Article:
Feature Image Credit Ken Bohn / San Diego Zoo Global New Scientist
by Laura Steel
Humans are constantly creating novel compound tools from otherwise non-functional elements. From large scale technologies such as cars, to simply tying two non-functional bits of string together to make a useful longer piece. This skill comes so easily to us that it seems we hardly think about it. However, before now, this specialised form of behaviour known as compound tool construction, has not been witnessed outside of humans and great apes. A few weeks ago, an international team of scientists from the Max Planck Institute for Ornithology in Germany and the University of Oxford published remarkable findings in Nature. Their study demonstrated that New Caledonian Crows were capable of Compound Tool construction. Through a series of elegant experiments, they showed that these birds can create long reaching tools out of short combinable, but otherwise useless parts, to reach a food reward1.
Innovative tool manufacture is intimately associated with human evolution; archaeological findings indicate that compound tool use in our populations arose around 300,000 years ago. This is relatively late in human cultural evolution, but is likely to have co-evolved with specific neurological capacities related to planning, complex task coordination and even language. Humans capacity for innovative tool manufacture starts aged five to nine, this supports the idea that a level of cognitive function is required for compound tool construction. The crow’s ability to construct novel compound tools does not directly suggest that they possess cognitive mechanisms equal to those of humans or apes. However, it does provide a novel and independently evolved biological model to help us understand the cognitive processes that are needed for physical problem solving; which currently remain largely opaque.
The researchers on this project presented eight wild caught New Caledonian Crows, from the South Pacific, with a problem-solving task they had never encountered before. The task consisted of a transparent box with a food reward positioned in a groove, requiring it to be pushed along to a side opening with a stick. Initially, the scientists left some sufficiently long sticks scattered around and all the birds successfully and rapidly completed the task. The next step retained the same the layout although only short, but potentially combinable pieces were provided. These included barrels and plungers from syringes. Without any demonstration, four of the crows pushed the barrels and plungers together to create a sufficiently long compound tool to successfully extract the food. One bird called Mango managed to outperform the rest; constructing compound tools out of three and even four parts – a truly extraordinary feat.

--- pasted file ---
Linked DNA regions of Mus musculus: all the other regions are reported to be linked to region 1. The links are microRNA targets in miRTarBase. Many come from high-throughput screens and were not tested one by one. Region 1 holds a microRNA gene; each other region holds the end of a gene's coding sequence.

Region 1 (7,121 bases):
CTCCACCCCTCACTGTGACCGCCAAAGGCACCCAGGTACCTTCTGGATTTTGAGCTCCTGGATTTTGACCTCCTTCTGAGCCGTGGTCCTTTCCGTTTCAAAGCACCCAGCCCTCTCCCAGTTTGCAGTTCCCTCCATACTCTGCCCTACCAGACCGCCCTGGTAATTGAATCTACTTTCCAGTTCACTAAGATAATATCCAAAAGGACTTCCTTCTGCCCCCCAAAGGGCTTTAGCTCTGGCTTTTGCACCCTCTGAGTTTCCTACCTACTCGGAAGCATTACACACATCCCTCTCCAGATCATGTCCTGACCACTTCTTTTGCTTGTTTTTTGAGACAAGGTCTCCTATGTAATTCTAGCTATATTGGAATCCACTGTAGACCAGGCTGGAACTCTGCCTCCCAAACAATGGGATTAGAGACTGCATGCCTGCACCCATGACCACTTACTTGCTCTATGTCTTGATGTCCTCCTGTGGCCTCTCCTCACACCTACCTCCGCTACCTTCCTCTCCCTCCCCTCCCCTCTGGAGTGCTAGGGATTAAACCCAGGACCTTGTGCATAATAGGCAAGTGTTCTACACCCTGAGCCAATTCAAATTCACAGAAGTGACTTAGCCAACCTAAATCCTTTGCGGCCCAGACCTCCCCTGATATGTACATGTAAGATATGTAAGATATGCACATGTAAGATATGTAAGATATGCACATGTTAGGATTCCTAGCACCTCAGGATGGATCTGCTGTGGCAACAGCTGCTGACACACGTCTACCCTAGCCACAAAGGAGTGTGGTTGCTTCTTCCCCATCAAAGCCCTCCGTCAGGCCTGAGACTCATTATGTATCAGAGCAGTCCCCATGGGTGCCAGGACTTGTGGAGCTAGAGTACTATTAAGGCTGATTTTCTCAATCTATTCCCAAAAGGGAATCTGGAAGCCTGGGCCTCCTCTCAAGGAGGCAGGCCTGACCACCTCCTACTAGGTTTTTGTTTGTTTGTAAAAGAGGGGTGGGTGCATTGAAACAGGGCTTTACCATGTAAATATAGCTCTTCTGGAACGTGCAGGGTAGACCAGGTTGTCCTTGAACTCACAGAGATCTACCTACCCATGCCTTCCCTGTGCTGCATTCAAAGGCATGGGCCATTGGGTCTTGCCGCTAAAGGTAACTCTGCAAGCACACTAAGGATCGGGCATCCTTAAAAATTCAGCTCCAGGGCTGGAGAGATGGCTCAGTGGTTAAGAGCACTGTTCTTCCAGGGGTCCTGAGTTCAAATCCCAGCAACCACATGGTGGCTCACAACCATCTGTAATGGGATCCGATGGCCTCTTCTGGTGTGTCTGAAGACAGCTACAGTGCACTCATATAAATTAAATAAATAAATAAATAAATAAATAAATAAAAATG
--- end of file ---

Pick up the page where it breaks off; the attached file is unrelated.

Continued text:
Outside of humans this behaviour has only been shown before in Sultan the chimpanzee, who made a useful compound pole. But crucially this was only after being coached by a human demonstrator and it took him almost an hour – positively slow compared to the 4-6 minutes it took the crows. Furthermore, they constructed their compound tools with no cues. As author Aguste von Bayern said, “the finding is remarkable because the crows received no assistance or training in making these combinations, they figured it out by themselves”.
So, are crows now deemed ‘intelligent’ species? To answer this, one needs to do two things: define intelligence – which is too meaty a topic to go into now, and secondly, figure out how these crows created their compound tools. Was it through invention and virtual mental modelling – i.e. creatively coming up with the solution by simulating different options with neural representations of the real objects; or was it accidental? The latter may have come about through the solid stick getting stuck within the hollow shorter element whilst searching for food. Then having found it useful for reaching the food, this approach was adopted through reinforcement learning. If this was the case, it is still an interesting discovery, and certainly more easily explained since it relies on known neurological processes. However, the crow’s food searching was very focused on the box with the visible bait rather than within the tools themselves, and furthermore, Mango produced a tool with 4 elements. The chances of accidental creation of compound tools happening not once but three times seems unlikely, leading to the authors concluding that this behaviour may be evidence for “higher” cognitive processes and flexible tool related abilities.
1 Von Bayern, A, Auersperg, A, Mioduszewska, B, Danel, S, and Kacelnik, A., September 2018 , “Compound Tool Construction by New Caledonian Crows.”Nature.